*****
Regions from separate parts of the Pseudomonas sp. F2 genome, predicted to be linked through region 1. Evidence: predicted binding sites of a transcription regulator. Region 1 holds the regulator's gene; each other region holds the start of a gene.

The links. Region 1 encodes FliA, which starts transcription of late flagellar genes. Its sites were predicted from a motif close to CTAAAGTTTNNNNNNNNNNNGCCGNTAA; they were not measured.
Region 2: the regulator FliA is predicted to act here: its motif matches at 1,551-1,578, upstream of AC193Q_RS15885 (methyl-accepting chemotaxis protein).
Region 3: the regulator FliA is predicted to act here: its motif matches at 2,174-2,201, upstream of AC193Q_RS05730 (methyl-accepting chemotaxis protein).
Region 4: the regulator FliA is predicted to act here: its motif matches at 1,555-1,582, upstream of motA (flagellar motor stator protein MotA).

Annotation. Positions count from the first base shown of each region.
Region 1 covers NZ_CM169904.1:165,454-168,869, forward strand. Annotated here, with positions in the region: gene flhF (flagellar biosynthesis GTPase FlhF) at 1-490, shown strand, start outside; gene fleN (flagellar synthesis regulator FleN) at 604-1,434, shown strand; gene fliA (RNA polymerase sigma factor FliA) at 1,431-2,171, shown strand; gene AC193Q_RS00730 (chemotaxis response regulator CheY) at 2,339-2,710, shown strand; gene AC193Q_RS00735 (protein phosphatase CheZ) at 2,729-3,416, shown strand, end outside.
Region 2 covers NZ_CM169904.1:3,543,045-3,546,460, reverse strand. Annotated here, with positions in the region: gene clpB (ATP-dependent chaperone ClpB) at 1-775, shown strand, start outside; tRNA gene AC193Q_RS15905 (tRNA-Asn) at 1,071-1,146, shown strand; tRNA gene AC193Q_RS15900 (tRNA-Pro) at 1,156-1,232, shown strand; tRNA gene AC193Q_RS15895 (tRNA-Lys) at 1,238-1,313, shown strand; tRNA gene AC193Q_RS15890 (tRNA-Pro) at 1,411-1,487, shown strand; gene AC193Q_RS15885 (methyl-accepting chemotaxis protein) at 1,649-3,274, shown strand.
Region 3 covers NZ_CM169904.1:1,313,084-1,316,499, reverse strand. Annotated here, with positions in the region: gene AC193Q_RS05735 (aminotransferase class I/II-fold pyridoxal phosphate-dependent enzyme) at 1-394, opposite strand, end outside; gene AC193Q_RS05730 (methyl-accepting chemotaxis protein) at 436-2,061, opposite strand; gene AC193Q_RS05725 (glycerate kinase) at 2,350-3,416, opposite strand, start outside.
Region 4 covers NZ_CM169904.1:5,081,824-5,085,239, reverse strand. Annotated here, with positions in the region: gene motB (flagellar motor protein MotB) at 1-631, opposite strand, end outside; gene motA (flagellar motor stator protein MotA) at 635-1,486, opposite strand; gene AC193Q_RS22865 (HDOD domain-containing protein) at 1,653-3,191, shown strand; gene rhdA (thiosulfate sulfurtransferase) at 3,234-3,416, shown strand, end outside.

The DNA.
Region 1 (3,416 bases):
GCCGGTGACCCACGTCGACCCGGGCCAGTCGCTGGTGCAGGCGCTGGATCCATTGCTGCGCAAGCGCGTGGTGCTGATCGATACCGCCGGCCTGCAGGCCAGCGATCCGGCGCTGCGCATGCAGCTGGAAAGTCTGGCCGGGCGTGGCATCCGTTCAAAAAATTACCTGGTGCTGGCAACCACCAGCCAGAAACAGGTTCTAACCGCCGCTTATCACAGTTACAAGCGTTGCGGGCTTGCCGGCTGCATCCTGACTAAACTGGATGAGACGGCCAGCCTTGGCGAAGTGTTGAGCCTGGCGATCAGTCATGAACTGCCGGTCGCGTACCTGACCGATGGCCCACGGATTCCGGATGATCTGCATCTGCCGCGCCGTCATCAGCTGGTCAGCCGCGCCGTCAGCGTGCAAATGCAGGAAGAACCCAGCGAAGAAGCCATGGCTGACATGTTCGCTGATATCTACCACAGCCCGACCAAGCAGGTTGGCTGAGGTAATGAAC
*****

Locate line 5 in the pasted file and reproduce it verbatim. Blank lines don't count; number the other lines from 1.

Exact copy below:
Region 4: the regulator FliA is predicted to act here: its motif matches at 1,555-1,582, upstream of motA (flagellar motor stator protein MotA).